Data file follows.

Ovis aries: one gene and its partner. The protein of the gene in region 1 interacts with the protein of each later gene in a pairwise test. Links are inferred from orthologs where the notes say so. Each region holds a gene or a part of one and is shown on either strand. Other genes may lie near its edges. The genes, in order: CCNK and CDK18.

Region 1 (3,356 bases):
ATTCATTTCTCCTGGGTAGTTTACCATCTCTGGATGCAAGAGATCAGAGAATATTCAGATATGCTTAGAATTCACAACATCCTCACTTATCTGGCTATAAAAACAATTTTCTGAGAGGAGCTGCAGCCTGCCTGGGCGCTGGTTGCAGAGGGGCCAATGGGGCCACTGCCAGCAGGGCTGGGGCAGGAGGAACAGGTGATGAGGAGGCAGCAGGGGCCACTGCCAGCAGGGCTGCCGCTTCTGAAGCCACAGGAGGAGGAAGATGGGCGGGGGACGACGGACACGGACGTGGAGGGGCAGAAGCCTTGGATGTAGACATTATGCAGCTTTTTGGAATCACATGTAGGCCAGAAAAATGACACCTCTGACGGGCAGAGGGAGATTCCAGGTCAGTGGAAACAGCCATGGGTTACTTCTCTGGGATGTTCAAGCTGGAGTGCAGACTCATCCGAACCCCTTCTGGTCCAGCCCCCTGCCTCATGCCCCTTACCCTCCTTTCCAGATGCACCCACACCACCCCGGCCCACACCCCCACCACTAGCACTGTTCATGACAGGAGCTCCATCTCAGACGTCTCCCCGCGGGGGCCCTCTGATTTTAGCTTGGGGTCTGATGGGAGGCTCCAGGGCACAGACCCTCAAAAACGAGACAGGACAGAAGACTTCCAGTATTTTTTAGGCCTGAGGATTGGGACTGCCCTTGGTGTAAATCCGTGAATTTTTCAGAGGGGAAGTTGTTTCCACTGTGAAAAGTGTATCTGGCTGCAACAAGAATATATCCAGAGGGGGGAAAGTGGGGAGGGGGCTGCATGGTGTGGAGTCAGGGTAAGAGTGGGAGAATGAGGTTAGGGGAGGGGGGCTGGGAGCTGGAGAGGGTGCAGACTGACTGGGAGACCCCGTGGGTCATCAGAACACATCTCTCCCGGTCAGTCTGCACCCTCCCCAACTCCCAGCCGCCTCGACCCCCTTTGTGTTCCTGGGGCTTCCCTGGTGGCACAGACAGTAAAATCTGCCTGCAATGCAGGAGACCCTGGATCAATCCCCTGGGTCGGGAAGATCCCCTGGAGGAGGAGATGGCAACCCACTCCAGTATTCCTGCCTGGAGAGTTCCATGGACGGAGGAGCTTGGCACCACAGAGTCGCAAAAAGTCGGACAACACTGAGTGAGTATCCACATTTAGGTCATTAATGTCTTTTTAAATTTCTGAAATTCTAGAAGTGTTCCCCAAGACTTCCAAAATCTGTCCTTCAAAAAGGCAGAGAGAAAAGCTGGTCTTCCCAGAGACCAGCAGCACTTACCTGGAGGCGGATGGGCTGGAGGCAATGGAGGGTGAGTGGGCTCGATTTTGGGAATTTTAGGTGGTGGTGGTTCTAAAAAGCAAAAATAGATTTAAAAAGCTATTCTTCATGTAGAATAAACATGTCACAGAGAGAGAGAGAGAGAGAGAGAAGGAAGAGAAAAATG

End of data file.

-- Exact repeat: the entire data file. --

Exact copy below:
Ovis aries: one gene and its partner. The protein of the gene in region 1 interacts with the protein of each later gene in a pairwise test. Links are inferred from orthologs where the notes say so. Each region holds a gene or a part of one and is shown on either strand. Other genes may lie near its edges. The genes, in order: CCNK and CDK18.

Region 1 (3,356 bases):
ATTCATTTCTCCTGGGTAGTTTACCATCTCTGGATGCAAGAGATCAGAGAATATTCAGATATGCTTAGAATTCACAACATCCTCACTTATCTGGCTATAAAAACAATTTTCTGAGAGGAGCTGCAGCCTGCCTGGGCGCTGGTTGCAGAGGGGCCAATGGGGCCACTGCCAGCAGGGCTGGGGCAGGAGGAACAGGTGATGAGGAGGCAGCAGGGGCCACTGCCAGCAGGGCTGCCGCTTCTGAAGCCACAGGAGGAGGAAGATGGGCGGGGGACGACGGACACGGACGTGGAGGGGCAGAAGCCTTGGATGTAGACATTATGCAGCTTTTTGGAATCACATGTAGGCCAGAAAAATGACACCTCTGACGGGCAGAGGGAGATTCCAGGTCAGTGGAAACAGCCATGGGTTACTTCTCTGGGATGTTCAAGCTGGAGTGCAGACTCATCCGAACCCCTTCTGGTCCAGCCCCCTGCCTCATGCCCCTTACCCTCCTTTCCAGATGCACCCACACCACCCCGGCCCACACCCCCACCACTAGCACTGTTCATGACAGGAGCTCCATCTCAGACGTCTCCCCGCGGGGGCCCTCTGATTTTAGCTTGGGGTCTGATGGGAGGCTCCAGGGCACAGACCCTCAAAAACGAGACAGGACAGAAGACTTCCAGTATTTTTTAGGCCTGAGGATTGGGACTGCCCTTGGTGTAAATCCGTGAATTTTTCAGAGGGGAAGTTGTTTCCACTGTGAAAAGTGTATCTGGCTGCAACAAGAATATATCCAGAGGGGGGAAAGTGGGGAGGGGGCTGCATGGTGTGGAGTCAGGGTAAGAGTGGGAGAATGAGGTTAGGGGAGGGGGGCTGGGAGCTGGAGAGGGTGCAGACTGACTGGGAGACCCCGTGGGTCATCAGAACACATCTCTCCCGGTCAGTCTGCACCCTCCCCAACTCCCAGCCGCCTCGACCCCCTTTGTGTTCCTGGGGCTTCCCTGGTGGCACAGACAGTAAAATCTGCCTGCAATGCAGGAGACCCTGGATCAATCCCCTGGGTCGGGAAGATCCCCTGGAGGAGGAGATGGCAACCCACTCCAGTATTCCTGCCTGGAGAGTTCCATGGACGGAGGAGCTTGGCACCACAGAGTCGCAAAAAGTCGGACAACACTGAGTGAGTATCCACATTTAGGTCATTAATGTCTTTTTAAATTTCTGAAATTCTAGAAGTGTTCCCCAAGACTTCCAAAATCTGTCCTTCAAAAAGGCAGAGAGAAAAGCTGGTCTTCCCAGAGACCAGCAGCACTTACCTGGAGGCGGATGGGCTGGAGGCAATGGAGGGTGAGTGGGCTCGATTTTGGGAATTTTAGGTGGTGGTGGTTCTAAAAAGCAAAAATAGATTTAAAAAGCTATTCTTCATGTAGAATAAACATGTCACAGAGAGAGAGAGAGAGAGAGAGAAGGAAGAGAAAAATG